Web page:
Learn how we made an Otago short film! As PULLING UP STUMPS progresses, we’ll be featuring BTS photos & videos. Explore our unique set. Learn more about our props. Or follow the adventures of Giovanni.
A Set is Half the Story
Meet “Bertha”—a classic, no-nonsense Otago woolshed. Like many Southern sheds, she’s made of corrugated iron & braced with steel girders. But she’s seen some changes in her lifetime.
With the farm gone, she’s been divided into smaller sections and converted into a workshop. Instead of housing sheep, she now keeps an old man dry and warm.
PRACTICAL SET CHALLENGES
HEAT & COLD: On March afternoons, Otago was reaching 26º C/80º F. In the mornings, it was 4º C/40º F. We borrowed fans & heaters and prayed to the weather gods.
NOISE: As soon as rain hit the roof, it sounded like a cannonade. And soon as the sun warmed the metal, Bertha went “Snap, Crackle & Pop.” We had to dance around drizzle with some dialogue-free scenes.
LIGHT: Woolsheds can be gloomy places. Bertha has more windows than her Otago peers, but our Gaffer, Jo Bollinger, brought in extra lighting sources so we weren’t in the dark.
SOUND: Metal creates an echo chamber. Fortunately, we had one interior wall that was wooden. However, that still left us with a set that was “acoustically bright.” We used soft furnishings like blankets and lots of wood scraps to soak up the sound. Our Soundie, Joseph Veale, was a Superman!
LAYOUT: PULLING UP STUMPS is an intimate film, but we didn’t want it to be limited to close-ups. So AlBol & Elinor worked out a choreography of camera shots that could function in a tight space. Happily, there were lots of lovely horizontal & vertical lines to complement figures within the frame.
PROPS & TOOLS
Tales of Central Otago Farming Life
Older Bloke. He was an Otago sheep farmer & family man for 50+ years and we wanted the background clutter to reflect his vocation.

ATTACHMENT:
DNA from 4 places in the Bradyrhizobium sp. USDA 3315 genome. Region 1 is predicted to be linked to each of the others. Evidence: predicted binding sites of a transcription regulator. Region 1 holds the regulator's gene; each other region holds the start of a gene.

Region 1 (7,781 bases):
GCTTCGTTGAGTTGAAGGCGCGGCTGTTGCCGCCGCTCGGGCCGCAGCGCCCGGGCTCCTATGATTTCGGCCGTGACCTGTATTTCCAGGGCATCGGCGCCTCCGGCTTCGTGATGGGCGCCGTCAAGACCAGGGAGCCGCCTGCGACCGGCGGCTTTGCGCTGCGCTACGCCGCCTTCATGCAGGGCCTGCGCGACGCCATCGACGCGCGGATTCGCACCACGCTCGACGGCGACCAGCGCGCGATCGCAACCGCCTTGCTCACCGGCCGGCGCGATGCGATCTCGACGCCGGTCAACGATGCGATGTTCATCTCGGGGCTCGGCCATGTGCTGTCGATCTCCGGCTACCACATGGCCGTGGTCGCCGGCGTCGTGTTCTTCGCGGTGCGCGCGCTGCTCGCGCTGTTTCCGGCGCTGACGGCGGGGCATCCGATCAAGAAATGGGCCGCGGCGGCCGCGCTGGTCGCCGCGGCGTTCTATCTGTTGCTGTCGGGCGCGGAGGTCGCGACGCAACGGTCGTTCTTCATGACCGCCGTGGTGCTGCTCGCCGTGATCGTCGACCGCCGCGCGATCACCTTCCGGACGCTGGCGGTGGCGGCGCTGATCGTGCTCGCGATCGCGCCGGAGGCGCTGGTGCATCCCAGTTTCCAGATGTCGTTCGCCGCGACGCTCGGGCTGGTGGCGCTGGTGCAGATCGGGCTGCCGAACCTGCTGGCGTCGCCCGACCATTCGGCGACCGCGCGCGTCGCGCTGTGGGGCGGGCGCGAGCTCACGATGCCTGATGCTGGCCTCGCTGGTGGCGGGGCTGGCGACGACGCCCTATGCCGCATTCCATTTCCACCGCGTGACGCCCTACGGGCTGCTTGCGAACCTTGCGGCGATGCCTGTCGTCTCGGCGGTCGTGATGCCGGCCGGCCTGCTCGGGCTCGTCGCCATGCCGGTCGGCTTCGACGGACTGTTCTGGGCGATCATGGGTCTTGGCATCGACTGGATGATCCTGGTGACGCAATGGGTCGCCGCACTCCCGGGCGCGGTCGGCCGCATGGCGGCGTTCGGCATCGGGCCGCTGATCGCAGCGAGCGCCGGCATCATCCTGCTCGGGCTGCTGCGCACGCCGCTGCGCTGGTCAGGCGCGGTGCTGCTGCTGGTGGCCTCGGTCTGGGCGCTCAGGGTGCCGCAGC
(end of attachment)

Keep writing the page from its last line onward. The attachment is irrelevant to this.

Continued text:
The result was a set full of local memories. Almost every item you see in the background of the film has a story attached to it.
- Stuart Griffiths custom-built Ian Mune’s workbench.
- Nicola Jackson offered us the golden scales.
- Morgan & Pat Jones provided tools, bottles, and more.
- Roger Healy lent us a bona fide farmer’s watch and swivel lamp.
- Garry Hall left old-school waratahs, duck decoys, and rabbit traps at the shed door.
- Pauline Lawrence gave us shears, planes & amazing gardening tools.
- Tom & Helen McPhail told us tales of wrestling rams.
- Val McMillan provided us with our key prop—a boy’s socket set.
- Jo Boyd supplied us with heaps of boxes and items for “The Hoard Wall.”
- Michelle Freeman dressed our set up with tea bins and weathered furnishings.
- John Allan swathed our windows in dusty hessian.
- And Jay Cassells let us borrow his evocative family photographs.
We’d like to give a special “shout-out” to all the old farming families in Arrowtown & Queenstown who helped us find the right items and vetted our shed for accuracy!
GIOVANNI THE ROOSTER
Meet a Bird of 1,001 Talents
The true star of our film is Giovanni, a Queenstown-based rooster who has already flexed his wings in a short film. When MAUNGA CASSINO wrapped, Giovanni was adopted by a local family.
Giovanni is not a bird to be taken lightly. Over the summer, he got into a fearsome scrap with a dog. He emerged undefeated. And without his tail feathers.